Other Amplifier Models Introduction to Electronics 19 Any of these four models can be used to represent what might be inside of a real amplifier. Any of the four can be used to model the same amplifier!!! G Models obviously will be different inside the amplifier. G If the model parameters are chosen properly, they will behave identically at the amplifier terminals!!! We can change from any kind of model to any other kind: G Change Norton equivalent to Thevenin equivalent (if necessary). G Change the dependent source’s variable of dependency with Ohm’s Law ⇒ vi = ii Ri (if necessary). Try it!!! Pick some values and practice!!!
Amplifier Resistances and Ideal Amplifiers Introduction to Electronics 20Amplifier Resistances and Ideal Amplifiers Ideal Voltage Amplifier Let’s re-visit our voltage amplifier model: RS ii Ro io + + + vs + vi Ri Avocvi vo R L - - - - Source Voltage Amplifier Load Fig. 31. Voltage amplifier model. We’re thinking voltage, and we’re thinking amplifier . . . so how can we maximize the voltage that gets delivered to the load ? G We can get the most voltage out of the signal source if Ri >> RS , i.e., if the amplifier can “measure” the signal voltage with a high input resistance, like a voltmeter does. In fact, if Ri ⇒ ∞ , we won’t have to worry about the value of RS at all!!! G We can get the most voltage out of the amplifier if Ro << RL , i.e., if the amplifier can look as much like a voltage source as possible. In fact, if Ro ⇒ 0 , we won’t have to worry about the value of RL at all!!! So, in an ideal world, we could have an ideal amplifier!!!
Amplifier Resistances and Ideal Amplifiers Introduction to Electronics 21 + + vi Avocvi - - Fig. 32. Ideal voltage amplifier. Signal source and load are omitted for clarity. An ideal amplifier is only a concept; we cannot build one. But an amplifier may approach the ideal, and we may use the model, if only for its simplicity. Ideal Current Amplifier Now let’s revisit our current amplifier model: ii io + + is RS vi Ri Ro vo RL - Aiscii - Source Current Amplifier Load Fig. 33. Current amplifier model (Fig. 28 repeated). How can we maximize the current that gets delivered to the load ? G We can get the most current out of the signal source if Ri << RS , i.e., if the amplifier can “measure” the signal current with a low input resistance, like an ammeter does. In fact, if Ri ⇒0 , we won’t have to worry about the value of RS at all!!!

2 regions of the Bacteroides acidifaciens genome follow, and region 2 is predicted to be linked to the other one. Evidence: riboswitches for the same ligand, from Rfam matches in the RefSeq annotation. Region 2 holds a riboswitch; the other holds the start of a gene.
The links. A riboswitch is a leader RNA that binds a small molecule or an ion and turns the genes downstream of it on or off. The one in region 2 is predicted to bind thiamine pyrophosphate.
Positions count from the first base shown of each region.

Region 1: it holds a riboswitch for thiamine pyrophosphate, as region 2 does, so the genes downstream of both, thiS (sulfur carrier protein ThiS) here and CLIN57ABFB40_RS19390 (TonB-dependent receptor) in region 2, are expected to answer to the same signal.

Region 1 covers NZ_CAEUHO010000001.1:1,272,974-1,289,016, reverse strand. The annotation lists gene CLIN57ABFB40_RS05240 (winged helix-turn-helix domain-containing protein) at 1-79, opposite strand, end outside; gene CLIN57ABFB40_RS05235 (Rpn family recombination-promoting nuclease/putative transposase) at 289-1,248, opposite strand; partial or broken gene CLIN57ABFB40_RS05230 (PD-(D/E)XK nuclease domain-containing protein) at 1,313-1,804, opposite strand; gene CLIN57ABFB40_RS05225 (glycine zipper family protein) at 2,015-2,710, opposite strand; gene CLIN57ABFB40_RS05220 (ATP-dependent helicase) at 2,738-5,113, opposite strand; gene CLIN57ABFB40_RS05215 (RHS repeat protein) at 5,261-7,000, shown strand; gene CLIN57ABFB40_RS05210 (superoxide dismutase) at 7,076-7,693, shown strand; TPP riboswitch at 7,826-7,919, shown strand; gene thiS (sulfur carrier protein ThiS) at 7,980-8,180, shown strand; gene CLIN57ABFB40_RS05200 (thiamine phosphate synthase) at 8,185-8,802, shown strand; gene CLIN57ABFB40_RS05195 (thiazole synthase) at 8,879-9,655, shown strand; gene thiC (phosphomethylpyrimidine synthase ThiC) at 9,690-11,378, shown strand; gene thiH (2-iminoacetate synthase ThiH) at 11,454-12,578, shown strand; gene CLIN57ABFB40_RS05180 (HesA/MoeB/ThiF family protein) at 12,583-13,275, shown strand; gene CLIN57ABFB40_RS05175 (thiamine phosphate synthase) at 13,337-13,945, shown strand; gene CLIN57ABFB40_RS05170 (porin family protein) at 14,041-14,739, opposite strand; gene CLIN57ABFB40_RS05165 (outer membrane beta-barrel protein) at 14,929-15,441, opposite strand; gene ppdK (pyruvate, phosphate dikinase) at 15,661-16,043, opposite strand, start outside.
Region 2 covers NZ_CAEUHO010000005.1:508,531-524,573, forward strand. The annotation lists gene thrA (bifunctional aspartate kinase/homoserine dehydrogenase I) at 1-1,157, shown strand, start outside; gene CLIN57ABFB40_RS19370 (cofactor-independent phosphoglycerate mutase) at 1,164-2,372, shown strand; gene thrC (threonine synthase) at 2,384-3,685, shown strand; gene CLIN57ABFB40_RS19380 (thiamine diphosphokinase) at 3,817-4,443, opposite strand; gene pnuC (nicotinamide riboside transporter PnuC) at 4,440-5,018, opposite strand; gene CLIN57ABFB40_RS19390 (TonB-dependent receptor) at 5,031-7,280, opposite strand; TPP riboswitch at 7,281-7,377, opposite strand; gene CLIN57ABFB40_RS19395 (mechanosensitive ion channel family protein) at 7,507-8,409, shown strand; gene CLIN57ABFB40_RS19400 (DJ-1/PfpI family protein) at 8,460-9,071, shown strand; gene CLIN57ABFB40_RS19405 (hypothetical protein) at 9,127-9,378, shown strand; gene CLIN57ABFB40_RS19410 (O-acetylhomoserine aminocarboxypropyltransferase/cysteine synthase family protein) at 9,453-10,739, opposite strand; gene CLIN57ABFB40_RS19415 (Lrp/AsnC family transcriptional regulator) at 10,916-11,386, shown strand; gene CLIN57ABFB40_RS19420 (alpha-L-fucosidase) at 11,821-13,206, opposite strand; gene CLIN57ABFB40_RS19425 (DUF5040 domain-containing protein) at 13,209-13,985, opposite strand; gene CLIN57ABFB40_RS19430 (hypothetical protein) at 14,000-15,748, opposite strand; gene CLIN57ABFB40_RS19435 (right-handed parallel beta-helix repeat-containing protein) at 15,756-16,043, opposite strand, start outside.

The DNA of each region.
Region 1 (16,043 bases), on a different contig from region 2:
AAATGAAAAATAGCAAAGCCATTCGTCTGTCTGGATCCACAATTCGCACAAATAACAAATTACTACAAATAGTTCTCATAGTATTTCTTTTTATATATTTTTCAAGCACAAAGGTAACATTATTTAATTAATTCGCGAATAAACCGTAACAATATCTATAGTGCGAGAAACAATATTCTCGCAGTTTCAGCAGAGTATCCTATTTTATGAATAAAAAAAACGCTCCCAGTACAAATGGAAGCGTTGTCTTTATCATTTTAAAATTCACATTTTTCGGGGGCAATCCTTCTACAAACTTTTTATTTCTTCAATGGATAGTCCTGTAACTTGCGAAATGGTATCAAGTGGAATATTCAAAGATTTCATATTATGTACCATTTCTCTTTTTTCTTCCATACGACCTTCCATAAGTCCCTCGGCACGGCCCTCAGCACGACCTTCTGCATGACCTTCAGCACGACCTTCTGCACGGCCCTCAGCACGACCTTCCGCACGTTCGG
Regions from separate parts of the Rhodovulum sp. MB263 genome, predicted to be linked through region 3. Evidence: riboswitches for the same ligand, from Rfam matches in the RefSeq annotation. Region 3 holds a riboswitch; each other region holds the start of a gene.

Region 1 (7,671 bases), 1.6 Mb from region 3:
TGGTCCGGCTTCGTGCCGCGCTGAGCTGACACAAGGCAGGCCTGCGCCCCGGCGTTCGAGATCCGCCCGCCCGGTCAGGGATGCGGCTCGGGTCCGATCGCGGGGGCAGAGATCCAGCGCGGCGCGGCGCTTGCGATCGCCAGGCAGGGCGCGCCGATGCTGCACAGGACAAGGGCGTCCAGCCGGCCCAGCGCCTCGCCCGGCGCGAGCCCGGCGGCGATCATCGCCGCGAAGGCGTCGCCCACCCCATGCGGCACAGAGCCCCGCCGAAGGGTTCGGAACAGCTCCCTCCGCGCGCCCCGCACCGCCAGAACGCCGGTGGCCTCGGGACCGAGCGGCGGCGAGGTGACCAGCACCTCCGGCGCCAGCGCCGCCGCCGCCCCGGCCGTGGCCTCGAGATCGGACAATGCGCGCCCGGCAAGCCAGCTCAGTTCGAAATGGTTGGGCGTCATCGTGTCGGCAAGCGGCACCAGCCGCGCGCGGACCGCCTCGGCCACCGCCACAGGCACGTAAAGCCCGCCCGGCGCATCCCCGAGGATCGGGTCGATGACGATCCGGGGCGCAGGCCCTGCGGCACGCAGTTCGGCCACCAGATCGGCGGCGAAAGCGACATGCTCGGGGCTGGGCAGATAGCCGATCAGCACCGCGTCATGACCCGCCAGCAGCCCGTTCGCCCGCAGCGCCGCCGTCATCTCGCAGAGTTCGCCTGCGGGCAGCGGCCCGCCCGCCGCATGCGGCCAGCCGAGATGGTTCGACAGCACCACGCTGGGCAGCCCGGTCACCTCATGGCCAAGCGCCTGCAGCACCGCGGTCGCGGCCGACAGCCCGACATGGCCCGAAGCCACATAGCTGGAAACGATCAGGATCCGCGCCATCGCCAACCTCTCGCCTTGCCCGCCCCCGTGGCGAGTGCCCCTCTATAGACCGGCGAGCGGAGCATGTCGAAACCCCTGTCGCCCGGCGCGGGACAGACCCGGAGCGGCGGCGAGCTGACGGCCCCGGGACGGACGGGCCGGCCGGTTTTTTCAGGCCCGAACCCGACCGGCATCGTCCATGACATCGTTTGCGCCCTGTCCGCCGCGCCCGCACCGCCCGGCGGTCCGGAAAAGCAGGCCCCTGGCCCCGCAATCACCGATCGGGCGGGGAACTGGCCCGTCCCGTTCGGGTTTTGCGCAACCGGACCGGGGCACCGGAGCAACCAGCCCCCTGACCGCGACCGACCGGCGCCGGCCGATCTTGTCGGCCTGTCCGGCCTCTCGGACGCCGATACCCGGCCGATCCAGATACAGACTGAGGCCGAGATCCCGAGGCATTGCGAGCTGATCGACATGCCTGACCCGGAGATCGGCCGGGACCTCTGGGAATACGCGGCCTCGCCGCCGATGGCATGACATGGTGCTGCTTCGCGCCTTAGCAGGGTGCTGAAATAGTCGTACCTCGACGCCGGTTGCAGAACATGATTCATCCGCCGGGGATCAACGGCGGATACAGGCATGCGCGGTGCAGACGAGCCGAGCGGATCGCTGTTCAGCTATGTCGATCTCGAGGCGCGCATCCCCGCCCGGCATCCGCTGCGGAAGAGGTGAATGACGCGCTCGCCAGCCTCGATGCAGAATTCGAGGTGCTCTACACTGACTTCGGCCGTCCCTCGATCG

Amplifier Resistances and Ideal Amplifiers Introduction to Electronics 22 G We can get the most current out of the amplifier if Ro >> RL , i.e., if the amplifier can look as much like a current source as possible. In fact, if Ro ⇒ ∞ , we won’t have to worry about the value of RL at all!!! This leads us to our conceptual ideal current amplifier: ii Aiscii Fig. 34. Ideal current amplifier. Ideal Transconductance Amplifier With a mixture of the previous concepts we can conceptualize an ideal transconductance amplifier. This amplifier ideally measures the input voltage and produces an output current: + vi Gmscvi - Fig. 35. Ideal transconductance amplifier.
Amplifier Resistances and Ideal Amplifiers Introduction to Electronics 23 Ideal Transresistance Amplifier Our final ideal amplifier concept measures input current and produces an output voltage: + ii Rmocii - Fig. 36. Ideal transresistance amplifier. Uniqueness of Ideal Amplifiers Unlike our models of “real” amplifiers, ideal amplifier models cannot be converted from one type to another (try it . . .).
Frequency Response of Amplifiers Introduction to Electronics 24Frequency Response of Amplifiers Terms and Definitions In real amplifiers, gain changes with frequency . . . “Frequency” implies sinusoidal excitation which, in turn, implies phasors . . . using voltage gain to illustrate the general case: Vo V ∠Vo Av = = o = A v ∠A v (30) Vi Vi ∠Vi Both |Av| and ∠ Av are functions of frequency and can be plotted. Magnitude Response: A plot of |Av| vs. f is called the magnitude response of the amplifier. Phase Response: A plot of ∠ Av vs. f is called the phase response of the amplifier. Frequency Response: Taken together the two responses are called the frequency response . . . though often in common usage the term frequency response is used to mean only the magnitude response. Amplifier Gain: The gain of an amplifier usually refers only to the magnitudes: A v dB = 20log A v (31)
Frequency Response of Amplifiers Introduction to Electronics 25 The Magnitude Response Much terminology and measures of amplifier performance are derived from the magnitude response . . . |Av|dB midband region |Av mid|dB 3 dB Bandwidth, B f (log scale) fH Fig. 37. Magnitude response of a dc-coupled, or direct-coupled amplifier. |Av|dB midband region |Av mid|dB 3 dB Bandwidth, B f (log scale) fL fH Fig. 38. Magnitude response of an ac-coupled, or RC-coupled amplifier. |Av mid|dB is called the midband gain . . . fL and fH are the 3-dB frequencies, the corner frequencies, or the half-power frequencies (why this last one?) . . . B is the 3-dB bandwidth, the half-power bandwidth, or simply the bandwidth (of the midband region) . . .
Frequency Response of Amplifiers Introduction to Electronics 26 Causes of Reduced Gain at Higher Frequencies Stray wiring inductances . . . Stray capacitances . . . Capacitances in the amplifying devices (not yet included in our amplifier models) . . . The figure immediately below provides an example: + + - - Fig. 39. Two-stage amplifier model including stray wiring inductance and stray capacitance between stages. These effects are also found within each amplifier stage. Causes of Reduced Gain at Lower Frequencies This decrease is due to capacitors placed between amplifier stages (in RC-coupled or capacitively-coupled amplifiers) . . . This prevents dc voltages in one stage from affecting the next. Signal source and load are often coupled in this manner also. + + - - Fig. 40. Two-stage amplifier model showing capacitive coupling between stages.